A new job posting reveals an open position for general attorneys in New York, San Francisco, and Washington D.C. in the SEC crypto assets and cyber unit division.
Regulators in the United States have been piling on the pressure on the crypto space over the last year, even more so in light of the FTX demise and collapse of Silicon Valley Bank (SVB).
Now, according to a job posting on the official government website, the U.S. Securities and Exchange Commission is seeking to hire general attorneys in New York, New York, San Francisco, California and Washington D.C. for its Crypto Assets and Cyber Unit in its Division of Enforcement.
The Division of Enforcement – Crypto Assets and Cyber Unit seeks to hire General Attorneys in New York, NY; San Francisco, CA; and Washington, DC. For more information and to apply, click here: https://t.co/OI6YQk5doI.
— SEC Careers (@SEC_Careers) April 10, 2023
The listing details that part of the job’s duties will include conducting “complex, fast-moving investigations” involving crypto asset securities and cyber issues. Other duties include drafting subpoenas or document requests, questioning witnesses through interviews, evaluating evidence and more.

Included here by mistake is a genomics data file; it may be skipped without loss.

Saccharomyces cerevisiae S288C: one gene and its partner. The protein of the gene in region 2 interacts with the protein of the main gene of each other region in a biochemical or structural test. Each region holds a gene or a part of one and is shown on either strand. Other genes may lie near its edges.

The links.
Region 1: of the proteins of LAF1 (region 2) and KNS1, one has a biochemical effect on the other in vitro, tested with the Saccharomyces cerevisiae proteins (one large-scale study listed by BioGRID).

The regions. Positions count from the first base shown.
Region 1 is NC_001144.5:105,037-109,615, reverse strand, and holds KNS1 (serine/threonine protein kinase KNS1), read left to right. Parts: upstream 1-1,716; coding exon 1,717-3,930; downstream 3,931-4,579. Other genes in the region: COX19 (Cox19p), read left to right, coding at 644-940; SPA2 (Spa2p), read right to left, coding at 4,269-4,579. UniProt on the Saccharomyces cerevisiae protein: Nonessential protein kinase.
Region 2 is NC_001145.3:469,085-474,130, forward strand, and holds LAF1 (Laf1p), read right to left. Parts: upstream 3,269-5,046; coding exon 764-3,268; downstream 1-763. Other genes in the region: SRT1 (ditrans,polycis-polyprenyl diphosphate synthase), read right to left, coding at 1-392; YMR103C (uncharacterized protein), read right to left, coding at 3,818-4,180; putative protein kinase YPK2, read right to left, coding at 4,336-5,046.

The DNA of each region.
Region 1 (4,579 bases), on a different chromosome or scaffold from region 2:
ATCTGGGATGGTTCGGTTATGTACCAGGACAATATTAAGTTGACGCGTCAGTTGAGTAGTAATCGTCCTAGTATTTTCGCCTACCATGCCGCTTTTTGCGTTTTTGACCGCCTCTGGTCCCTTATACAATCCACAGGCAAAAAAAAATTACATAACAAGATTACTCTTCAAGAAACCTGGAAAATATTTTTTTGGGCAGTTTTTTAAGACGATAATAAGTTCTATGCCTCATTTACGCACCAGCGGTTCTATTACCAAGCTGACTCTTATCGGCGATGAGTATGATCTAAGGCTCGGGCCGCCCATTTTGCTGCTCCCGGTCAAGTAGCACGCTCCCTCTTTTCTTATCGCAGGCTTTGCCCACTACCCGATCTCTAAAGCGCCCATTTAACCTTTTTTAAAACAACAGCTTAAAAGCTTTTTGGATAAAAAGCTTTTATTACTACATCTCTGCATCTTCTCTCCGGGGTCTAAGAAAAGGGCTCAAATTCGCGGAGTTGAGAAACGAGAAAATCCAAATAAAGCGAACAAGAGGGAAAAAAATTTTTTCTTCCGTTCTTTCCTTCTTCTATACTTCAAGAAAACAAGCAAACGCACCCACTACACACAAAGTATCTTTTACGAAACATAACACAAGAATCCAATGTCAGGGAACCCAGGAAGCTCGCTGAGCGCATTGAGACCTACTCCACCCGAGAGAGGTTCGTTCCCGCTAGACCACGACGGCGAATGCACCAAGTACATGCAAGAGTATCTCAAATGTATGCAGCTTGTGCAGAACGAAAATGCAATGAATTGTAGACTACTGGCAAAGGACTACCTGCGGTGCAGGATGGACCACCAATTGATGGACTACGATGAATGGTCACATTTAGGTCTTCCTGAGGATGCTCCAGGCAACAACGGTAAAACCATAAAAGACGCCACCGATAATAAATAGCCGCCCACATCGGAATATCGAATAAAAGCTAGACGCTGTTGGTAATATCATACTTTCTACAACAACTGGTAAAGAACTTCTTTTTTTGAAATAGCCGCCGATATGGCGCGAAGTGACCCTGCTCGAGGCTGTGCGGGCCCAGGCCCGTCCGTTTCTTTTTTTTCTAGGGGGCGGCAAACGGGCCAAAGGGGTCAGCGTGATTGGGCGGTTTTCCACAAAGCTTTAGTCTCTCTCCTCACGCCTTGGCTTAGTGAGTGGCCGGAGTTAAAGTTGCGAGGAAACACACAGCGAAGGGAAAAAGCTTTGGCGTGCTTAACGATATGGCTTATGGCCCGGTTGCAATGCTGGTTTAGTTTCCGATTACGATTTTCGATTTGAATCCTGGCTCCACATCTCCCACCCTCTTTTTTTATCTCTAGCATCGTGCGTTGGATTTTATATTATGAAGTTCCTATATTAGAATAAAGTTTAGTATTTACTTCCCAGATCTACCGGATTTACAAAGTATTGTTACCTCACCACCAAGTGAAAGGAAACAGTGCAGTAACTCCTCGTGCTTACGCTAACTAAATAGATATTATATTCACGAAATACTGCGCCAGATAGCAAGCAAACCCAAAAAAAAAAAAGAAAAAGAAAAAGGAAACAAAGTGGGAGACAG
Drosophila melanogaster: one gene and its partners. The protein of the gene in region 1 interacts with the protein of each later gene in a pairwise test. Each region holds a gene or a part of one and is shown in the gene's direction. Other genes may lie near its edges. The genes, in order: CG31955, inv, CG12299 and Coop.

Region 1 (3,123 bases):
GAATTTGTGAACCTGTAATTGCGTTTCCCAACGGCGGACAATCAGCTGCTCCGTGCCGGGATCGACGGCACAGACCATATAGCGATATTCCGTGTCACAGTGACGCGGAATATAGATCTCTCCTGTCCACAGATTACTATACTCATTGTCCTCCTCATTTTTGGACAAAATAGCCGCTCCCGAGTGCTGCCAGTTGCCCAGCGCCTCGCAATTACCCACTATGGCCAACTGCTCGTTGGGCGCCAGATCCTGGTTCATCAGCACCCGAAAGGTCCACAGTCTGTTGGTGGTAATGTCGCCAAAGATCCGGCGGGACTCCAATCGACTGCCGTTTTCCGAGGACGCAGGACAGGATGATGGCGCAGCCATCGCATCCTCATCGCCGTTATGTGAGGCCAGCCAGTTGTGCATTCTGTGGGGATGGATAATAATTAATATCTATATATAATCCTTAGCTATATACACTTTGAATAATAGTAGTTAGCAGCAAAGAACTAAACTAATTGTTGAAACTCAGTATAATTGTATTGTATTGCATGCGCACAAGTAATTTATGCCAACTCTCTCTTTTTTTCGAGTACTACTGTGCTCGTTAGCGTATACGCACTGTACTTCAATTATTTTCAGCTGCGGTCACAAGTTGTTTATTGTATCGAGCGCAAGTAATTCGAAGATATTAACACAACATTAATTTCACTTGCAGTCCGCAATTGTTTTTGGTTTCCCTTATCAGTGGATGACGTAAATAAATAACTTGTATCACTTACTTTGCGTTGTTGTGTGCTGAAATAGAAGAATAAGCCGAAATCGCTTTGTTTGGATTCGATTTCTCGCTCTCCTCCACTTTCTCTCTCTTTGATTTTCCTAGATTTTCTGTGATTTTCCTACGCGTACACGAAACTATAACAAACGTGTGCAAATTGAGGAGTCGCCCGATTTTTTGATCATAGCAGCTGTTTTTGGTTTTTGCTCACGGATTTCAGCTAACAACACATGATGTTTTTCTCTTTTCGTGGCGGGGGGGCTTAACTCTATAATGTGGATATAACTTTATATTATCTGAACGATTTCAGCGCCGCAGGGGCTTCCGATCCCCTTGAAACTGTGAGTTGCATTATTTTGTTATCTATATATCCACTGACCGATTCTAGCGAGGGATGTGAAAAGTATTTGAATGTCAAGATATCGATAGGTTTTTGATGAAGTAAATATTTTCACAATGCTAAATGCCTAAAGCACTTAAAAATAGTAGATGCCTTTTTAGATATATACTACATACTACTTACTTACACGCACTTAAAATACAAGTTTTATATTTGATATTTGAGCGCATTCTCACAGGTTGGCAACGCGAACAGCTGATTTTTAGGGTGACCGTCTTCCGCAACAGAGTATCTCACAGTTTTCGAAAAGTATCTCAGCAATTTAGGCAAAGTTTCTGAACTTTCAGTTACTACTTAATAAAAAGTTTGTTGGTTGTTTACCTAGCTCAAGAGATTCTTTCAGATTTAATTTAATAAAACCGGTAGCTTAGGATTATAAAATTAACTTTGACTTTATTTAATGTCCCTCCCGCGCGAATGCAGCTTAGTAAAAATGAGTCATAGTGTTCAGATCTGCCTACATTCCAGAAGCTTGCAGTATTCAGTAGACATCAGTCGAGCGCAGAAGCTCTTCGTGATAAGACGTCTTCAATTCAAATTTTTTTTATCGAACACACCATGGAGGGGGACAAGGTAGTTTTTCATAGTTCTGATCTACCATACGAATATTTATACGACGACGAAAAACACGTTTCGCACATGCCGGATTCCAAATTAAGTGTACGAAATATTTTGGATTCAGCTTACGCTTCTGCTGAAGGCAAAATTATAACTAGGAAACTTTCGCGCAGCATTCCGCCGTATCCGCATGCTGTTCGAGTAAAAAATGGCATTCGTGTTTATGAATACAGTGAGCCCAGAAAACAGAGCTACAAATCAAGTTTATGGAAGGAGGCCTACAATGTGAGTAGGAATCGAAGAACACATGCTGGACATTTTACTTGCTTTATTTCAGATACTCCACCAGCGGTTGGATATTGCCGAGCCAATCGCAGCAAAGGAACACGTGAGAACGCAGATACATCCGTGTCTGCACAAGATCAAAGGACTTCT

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Salaries for the general attorney position within the crypto assets enforcement division range from $140,830 to $259,590 per year.
This announcement comes shortly after the SEC’s chairman Gary Gensler asked for nearly $2.4 billion in funding for the purpose of chasing down crypto “misconduct” on March 29.
Crackdowns have been piling on the crypto community from U.S regulators over the last year.
Local regulators plan to introduce new taxes directed toward the industry that have some industry insiders wondering if those and other regulations will “choke” the industry and prevent much needed innovation.
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Recently, the Beaxy cryptocurrency exchange shuttered after the SEC filed multiple charges against the company’s founder. Japan-based decentralized autonomous organization (DAO) Sushi is also facing a subpoena from the SEC.
However, not everyone in positions of regulatory authority is on board with the SEC’s approach. Congressman Tom Emmer called Gensler a “bad faith regulator” and questioned his methods of industry oversight.